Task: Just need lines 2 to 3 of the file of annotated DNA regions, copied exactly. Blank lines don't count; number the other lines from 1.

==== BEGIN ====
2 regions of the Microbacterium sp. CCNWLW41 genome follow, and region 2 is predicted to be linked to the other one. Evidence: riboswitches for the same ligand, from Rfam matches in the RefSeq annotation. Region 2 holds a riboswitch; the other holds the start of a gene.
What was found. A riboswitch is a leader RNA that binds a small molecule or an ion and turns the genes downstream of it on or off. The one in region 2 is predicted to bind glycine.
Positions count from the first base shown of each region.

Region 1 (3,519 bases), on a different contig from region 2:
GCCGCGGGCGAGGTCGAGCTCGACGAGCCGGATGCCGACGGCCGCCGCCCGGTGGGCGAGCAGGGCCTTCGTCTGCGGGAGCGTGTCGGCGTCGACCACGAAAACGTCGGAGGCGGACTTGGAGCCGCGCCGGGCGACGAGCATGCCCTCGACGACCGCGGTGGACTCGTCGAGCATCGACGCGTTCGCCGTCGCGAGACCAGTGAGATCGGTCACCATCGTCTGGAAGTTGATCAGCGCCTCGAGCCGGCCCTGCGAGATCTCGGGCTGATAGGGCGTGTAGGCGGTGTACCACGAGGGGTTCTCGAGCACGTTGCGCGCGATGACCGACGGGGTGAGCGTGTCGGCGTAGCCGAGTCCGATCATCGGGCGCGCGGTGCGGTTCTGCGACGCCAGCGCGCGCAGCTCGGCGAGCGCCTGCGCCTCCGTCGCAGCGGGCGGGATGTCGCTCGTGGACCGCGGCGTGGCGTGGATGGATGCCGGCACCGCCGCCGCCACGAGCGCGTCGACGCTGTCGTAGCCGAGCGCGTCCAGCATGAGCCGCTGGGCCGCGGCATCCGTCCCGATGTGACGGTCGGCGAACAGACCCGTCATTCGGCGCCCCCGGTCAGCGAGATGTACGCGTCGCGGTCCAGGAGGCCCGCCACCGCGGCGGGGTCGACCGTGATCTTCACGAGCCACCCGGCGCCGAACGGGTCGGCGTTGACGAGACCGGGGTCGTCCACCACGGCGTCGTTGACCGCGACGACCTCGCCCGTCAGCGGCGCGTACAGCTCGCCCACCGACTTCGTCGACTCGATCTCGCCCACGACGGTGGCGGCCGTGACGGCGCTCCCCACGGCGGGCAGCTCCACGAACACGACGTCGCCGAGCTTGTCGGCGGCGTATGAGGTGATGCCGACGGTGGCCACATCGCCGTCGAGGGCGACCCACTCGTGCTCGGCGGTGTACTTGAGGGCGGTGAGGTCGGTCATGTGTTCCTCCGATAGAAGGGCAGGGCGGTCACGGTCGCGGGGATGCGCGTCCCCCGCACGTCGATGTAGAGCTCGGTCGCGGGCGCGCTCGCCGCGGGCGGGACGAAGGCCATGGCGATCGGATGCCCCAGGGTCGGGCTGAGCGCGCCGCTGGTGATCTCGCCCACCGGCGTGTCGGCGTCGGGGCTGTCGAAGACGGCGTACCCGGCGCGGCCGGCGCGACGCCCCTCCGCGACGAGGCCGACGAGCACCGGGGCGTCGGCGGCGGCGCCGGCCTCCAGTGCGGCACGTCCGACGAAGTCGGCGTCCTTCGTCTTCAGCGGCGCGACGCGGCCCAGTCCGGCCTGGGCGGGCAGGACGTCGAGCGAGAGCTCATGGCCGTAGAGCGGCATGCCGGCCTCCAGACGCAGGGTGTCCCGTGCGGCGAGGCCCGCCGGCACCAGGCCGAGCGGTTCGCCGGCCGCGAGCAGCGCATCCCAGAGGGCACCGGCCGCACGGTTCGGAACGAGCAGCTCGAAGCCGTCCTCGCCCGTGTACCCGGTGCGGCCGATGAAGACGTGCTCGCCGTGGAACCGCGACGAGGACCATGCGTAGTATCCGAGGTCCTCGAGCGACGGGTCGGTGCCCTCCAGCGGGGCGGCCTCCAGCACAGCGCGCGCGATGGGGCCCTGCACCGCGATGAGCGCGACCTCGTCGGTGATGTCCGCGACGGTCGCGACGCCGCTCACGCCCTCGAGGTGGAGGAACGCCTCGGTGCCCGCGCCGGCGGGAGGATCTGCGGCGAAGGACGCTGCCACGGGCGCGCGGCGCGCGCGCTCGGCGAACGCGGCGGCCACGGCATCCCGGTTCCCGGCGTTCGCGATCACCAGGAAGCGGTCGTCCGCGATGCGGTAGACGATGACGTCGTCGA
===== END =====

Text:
What was found. A riboswitch is a leader RNA that binds a small molecule or an ion and turns the genes downstream of it on or off. The one in region 2 is predicted to bind glycine.
Positions count from the first base shown of each region.